The valley bottom, once a lake bed, is fairly densely populated, intensively cultivated, and seriously deforested, so we’ll begin at Phulchowki, at over 9,000 feet the highest summit on the edge of the Kathmandu Valley. We’ll spend two days here exploring the luxuriant moss-encrusted remnant oak-rhododendron forest near the summit and the subtropical broad-leaved forest at lower levels, occasionally venturing off the road onto narrow tracks as we make our way back down the mountain. We’ll search for a host of mountain specialities ranging from tiny tesias and skulking wren babblers to flocks of vociferous laughingthrushes that wander through the undergrowth like gangs of schoolchildren.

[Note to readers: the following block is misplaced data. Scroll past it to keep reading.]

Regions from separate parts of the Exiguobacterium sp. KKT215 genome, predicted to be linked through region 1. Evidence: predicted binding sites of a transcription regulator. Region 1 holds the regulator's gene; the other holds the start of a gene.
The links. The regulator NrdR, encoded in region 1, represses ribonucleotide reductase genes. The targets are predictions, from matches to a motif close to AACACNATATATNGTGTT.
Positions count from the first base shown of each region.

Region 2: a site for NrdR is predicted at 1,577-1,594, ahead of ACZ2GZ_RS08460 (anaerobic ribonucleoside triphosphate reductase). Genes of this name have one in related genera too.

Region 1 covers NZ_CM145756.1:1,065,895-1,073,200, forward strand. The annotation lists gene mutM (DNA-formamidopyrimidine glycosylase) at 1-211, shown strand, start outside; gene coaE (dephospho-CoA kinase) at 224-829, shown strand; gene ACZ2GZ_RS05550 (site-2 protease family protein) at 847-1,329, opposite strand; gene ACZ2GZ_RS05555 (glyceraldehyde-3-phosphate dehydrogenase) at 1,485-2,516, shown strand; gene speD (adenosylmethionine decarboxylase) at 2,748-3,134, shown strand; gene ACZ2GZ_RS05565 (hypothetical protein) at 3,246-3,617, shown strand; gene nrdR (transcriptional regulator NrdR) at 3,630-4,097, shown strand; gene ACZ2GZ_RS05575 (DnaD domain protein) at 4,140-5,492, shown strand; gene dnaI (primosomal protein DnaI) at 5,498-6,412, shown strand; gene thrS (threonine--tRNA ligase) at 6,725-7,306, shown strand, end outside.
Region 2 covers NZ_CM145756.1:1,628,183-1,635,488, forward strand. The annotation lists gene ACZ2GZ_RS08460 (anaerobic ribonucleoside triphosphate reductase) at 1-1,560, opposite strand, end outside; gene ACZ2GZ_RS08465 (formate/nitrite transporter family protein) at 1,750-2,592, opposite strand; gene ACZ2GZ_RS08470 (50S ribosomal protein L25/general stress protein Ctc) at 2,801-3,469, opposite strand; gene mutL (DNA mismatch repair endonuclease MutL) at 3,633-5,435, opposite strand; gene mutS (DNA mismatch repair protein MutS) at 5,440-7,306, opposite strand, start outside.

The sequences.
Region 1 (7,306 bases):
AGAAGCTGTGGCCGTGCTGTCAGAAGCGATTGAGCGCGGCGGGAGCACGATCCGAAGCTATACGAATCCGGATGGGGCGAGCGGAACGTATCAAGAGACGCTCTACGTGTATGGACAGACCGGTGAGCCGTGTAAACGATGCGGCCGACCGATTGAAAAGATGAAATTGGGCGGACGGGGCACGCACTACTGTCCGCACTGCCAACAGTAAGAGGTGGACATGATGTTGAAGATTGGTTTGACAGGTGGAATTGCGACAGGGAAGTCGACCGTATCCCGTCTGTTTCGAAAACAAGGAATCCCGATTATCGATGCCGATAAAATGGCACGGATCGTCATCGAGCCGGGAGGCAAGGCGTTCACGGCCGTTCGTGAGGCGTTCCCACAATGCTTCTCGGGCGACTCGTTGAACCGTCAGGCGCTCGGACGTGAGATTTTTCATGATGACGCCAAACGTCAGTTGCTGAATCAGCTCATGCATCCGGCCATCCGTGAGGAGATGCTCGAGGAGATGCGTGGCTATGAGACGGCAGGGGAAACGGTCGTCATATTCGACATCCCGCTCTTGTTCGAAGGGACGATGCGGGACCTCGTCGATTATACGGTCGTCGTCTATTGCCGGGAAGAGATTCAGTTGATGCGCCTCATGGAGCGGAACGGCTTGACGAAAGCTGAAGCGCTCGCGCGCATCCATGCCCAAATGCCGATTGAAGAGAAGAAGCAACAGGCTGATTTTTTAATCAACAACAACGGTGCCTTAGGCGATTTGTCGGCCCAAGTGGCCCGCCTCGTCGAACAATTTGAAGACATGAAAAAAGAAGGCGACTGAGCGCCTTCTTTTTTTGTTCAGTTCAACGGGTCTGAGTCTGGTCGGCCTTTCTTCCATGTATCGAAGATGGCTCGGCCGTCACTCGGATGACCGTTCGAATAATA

Phulchowki offers what is often frantic, sometimes frustrating, but always exciting birding, as we encounter feeding flocks of arboreal birds and attempt to pick out the more sought-after species from parties that are often moving just too quickly. It’s great fun, and we’re sure to encounter a host of Himalayan specialities such as yuhinas, fulvettas, and barwings. We’ll expect to see over one hundred species, and hopefully these will include Kalij Pheasant, Hill Partridge, Asian Barred Owlet, Golden-throated Barbet, Rufous Sibia, Chestnut-crowned and Black-faced Warblers, Streak-breasted Scimitar-Babbler, and Rufous-chinned Laughingthrush. With luck we might even discover a stunning Himalayan Cutia among one of the mixed-species feeding flocks. If we can pull ourselves away from Phulchowki’s magic, we’ll also visit the bird-rich botanical gardens at Godavari. Nights in Kathmandu.